” I’m a little bit worried. I know that I have little chance of winning my elections, but I only hope that our situation will not worsen, ”says Anne-Gaëlle Habib. The woman, lesbian and mother of two, believes that “Canada is ahead” in terms of rights for the LGBTQ2S + community, but she is aware that these advances, obtained over decades of struggles, are fragile. “It can quickly go the other way if we don’t stay vigilant,” she said. We could lose some gains. “
It’s the end of the day in the Hochelaga district. Anne-Gaëlle Habib and Julie Antoine come home with their two daughters, Alexie, three, who comes from daycare, and Maëlle, five, who has just started kindergarten. The two women are activists, politicized. They made their coming out. But little Maëlle, who is hiding behind her mother, is not there. “My own daughter decided not to say that she had two mothers,” says Julie Antoine with a sigh. It’s sad, because I made my choices, but it forces my children to make their own coming out they too, to say that they are different. “
Having children, when you’re a lesbian, is still a challenge and “requires courage”, according to Julie Antoine, who works as general manager of the Quebec Lesbian Network. Because, yes, prejudice and discrimination are still there, she believes.
However, the activist finds little echo to the ideas she defends in the electoral campaign. “There is this false belief that we have achieved legal and social equality. But it is not because we have acquired rights that these are respected, ”she says.
At the office of the Quebec Lesbian Network, rue Plessis in the Village, her colleagues Kassandra Rivest, archivist, and Nicole Lacelle, member of the board of directors, agree with this.
Questions specific to members of the Quebec Lesbian Network are “invisible”, notes Mme Lacelle. “The L, in LGBT, is a bit neglected. It always has been. “
The members of the network are “doubly discriminated against” by their status as women and lesbians, affirm the activists who claim the recognition of “lesbophobia” in the same way as for homophobia, transphobia and biphobia.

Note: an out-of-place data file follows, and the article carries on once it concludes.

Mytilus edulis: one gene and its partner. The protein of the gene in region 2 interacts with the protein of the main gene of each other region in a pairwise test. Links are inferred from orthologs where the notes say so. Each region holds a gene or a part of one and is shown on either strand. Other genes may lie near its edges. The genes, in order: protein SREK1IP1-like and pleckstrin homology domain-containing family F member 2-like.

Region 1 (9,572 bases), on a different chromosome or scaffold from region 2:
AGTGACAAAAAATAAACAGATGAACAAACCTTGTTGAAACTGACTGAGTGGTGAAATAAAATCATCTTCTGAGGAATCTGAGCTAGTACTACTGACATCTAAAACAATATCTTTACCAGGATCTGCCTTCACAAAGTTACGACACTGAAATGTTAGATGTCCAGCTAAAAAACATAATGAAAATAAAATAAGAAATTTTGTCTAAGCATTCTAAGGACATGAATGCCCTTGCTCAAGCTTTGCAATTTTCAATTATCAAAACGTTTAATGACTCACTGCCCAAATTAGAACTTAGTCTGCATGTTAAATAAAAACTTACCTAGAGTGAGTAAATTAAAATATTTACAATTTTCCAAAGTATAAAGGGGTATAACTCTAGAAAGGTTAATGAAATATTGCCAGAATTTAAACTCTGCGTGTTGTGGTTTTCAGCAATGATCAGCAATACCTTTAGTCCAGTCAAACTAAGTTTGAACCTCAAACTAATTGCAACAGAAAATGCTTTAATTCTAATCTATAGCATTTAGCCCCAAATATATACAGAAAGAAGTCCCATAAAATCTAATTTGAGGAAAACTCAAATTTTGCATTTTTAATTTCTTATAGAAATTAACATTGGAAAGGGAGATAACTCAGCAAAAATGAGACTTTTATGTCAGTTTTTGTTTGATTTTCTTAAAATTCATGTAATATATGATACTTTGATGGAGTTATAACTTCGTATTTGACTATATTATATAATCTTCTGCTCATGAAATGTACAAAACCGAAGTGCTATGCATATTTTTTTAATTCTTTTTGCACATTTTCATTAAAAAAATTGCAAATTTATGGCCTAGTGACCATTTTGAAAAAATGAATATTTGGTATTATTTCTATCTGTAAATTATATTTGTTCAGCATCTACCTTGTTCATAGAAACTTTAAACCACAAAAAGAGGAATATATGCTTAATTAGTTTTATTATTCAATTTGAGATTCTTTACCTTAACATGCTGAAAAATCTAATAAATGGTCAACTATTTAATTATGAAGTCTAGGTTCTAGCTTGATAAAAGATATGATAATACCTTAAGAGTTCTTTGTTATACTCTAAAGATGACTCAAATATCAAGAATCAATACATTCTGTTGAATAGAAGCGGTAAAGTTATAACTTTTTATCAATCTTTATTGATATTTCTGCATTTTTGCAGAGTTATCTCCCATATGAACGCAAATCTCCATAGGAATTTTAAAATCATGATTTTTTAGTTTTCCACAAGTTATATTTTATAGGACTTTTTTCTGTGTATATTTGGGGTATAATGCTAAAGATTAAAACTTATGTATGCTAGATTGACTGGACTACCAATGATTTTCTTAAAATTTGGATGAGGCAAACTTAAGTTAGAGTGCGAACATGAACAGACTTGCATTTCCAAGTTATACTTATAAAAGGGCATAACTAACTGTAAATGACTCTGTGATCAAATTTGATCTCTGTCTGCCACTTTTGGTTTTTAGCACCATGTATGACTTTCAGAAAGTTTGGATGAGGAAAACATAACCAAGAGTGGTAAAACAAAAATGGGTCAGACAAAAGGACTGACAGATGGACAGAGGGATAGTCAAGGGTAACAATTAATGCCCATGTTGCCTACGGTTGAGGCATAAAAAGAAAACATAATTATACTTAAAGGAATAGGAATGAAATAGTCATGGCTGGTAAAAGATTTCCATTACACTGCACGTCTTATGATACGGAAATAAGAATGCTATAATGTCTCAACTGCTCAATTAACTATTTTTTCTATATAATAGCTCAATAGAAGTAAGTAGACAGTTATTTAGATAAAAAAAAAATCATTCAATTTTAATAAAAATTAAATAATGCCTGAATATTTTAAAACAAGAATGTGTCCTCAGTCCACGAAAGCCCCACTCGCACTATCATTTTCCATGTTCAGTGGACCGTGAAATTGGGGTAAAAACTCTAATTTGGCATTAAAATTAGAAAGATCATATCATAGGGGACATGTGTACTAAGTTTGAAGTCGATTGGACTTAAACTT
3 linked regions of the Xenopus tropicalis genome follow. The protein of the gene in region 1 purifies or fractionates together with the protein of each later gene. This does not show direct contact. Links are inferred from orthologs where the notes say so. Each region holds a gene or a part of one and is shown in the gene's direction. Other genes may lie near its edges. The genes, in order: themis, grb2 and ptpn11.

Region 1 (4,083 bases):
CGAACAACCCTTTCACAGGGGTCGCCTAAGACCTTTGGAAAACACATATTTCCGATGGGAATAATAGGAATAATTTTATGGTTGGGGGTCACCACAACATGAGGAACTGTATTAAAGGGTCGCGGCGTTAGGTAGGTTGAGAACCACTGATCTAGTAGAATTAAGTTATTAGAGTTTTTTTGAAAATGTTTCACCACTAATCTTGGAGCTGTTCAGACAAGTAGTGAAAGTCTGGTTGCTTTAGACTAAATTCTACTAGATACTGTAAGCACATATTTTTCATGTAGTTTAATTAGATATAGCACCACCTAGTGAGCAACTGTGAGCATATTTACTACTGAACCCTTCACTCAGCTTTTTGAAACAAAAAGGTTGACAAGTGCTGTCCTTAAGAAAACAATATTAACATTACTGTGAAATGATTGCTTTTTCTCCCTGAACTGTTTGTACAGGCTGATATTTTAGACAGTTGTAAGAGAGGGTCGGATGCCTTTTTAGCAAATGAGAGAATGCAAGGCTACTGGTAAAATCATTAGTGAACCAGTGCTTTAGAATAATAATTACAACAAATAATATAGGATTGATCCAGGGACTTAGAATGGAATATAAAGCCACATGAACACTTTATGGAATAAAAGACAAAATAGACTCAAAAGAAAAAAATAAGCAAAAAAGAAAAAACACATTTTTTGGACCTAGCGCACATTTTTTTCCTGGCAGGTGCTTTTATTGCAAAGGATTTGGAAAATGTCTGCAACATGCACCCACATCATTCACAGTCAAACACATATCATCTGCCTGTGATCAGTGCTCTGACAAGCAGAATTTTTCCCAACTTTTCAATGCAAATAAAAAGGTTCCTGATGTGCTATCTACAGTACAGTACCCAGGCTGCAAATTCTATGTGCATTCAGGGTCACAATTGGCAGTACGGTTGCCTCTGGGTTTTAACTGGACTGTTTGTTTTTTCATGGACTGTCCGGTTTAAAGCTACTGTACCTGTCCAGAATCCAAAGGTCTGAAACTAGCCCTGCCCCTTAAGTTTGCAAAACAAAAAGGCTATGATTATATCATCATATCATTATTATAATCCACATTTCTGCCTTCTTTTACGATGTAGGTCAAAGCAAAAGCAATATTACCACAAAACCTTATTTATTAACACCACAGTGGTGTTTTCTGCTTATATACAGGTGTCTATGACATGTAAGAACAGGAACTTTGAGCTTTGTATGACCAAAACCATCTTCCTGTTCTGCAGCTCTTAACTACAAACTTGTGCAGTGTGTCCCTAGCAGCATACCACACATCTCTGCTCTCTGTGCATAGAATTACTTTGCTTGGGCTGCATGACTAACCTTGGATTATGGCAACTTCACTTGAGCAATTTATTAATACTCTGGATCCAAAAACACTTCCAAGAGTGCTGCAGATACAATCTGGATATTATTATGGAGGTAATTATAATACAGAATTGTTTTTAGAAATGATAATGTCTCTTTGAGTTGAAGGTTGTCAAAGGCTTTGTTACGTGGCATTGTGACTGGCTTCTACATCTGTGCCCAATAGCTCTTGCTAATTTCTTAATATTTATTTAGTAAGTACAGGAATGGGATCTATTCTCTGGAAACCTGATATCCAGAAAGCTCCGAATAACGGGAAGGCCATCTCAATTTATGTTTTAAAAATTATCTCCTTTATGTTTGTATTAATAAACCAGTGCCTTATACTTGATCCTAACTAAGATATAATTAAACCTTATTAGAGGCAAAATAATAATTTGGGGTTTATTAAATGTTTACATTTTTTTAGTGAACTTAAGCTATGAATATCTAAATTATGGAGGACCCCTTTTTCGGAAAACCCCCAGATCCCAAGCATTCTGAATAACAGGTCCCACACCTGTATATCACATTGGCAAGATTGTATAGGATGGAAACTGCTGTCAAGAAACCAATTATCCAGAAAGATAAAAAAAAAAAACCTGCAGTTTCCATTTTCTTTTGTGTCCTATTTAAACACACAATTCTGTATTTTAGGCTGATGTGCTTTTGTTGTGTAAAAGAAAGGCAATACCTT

It is not because we have acquired rights that these are respected
Moreover, this is the question that Julie Antoine would like to ask the candidates: “Do you know what the term lesbophobia means? Nicole Lacelle bursts out laughing. “In the sense of the famous question on the price of a pint of milk! »She launches, looking at her young colleague with pride.
The 74-year-old lesbian activist has fought well over the decades and benefited from advances in rights. At the time, she says, she feared the police raiding lesbian bars. Today, she finds it “wonderful” to see women kissing in the street, but she is still afraid. “It’s a grandmother’s reflex,” she admits. I’m afraid they’ll be attacked in the street. Especially since the advent of Trump, the level of hatred has increased in society. We were more careful. “
« Le strict minimum »
There is still a long way to go in terms of rights for people in the community, believes Ariane Marchand-Labelle, executive director of the Quebec LGBT Council. “What is offered to us in the different party platforms is really the bare minimum,” she said on the phone. When we talk about banning conversion therapy, I just can’t believe that we are still having this discussion today. When we are presented with this as the big “gift” that the parties want to give to the LGBT community, quite frankly, I find it very minimal. “
The outgoing government had introduced a bill to ban conversion therapy – a practice that aims to change a person’s sexual orientation to make them heterosexual or to change a person’s gender identity so that they are corresponds to the sex assigned to him at birth – but this one died on the soap opera with the start of the electoral campaign. “All the major parties in a position of being in power say they are going to ban conversion therapy,” notes Ariane Marchand-Labelle. But the devil is in the details! “
In particular, she criticizes the Conservatives for wanting to apply the ban only to questions of sexual orientation and not to questions of gender identity or expression. “According to the Conservatives, preventing someone from being a lesbian is not acceptable, but preventing someone from being trans, it is. “
In a debate hosted by activist groups with representatives from all political parties on Zoom earlier this week, Victoria, B.C., Conservative candidate Hannah Hodson, who identifies as a trans and queer woman, argued from the outset that she “would be proud, as an MP, to vote to ban conversion therapy”, indicating that it was a “disgusting practice that has no place in Canada” .
She did not say whether a Conservative bill would include gender identity or gender expression, but attacked the outgoing government for failing to pass the bill before the election was called. “It was the Conservatives who delayed passage of the bill,” said Liberal MP for Don Valley West, Ont., Rob Oliphant. With all due respect, Hannah, you are joining a club that will not welcome you with open arms, ”he told the trans candidate, alluding to the Conservative Party’s positions on LGBT rights.
At the LGBT Quebec Council, we are also indignant at the fact that the ban on blood donation for men who have sex with men is still in effect, while the Liberal Party pledged in 2015 to lift this blood donation. prohibition.
Finally, the Council calls for relaxation in the eligibility criteria for asylum seekers from sexual diversity and gender plurality, who must prove their sexual orientation or gender identity, a request deemed unrealistic insofar as most of them have spent their lives in hiding to survive in their country.
To learn more about the 2021 federal election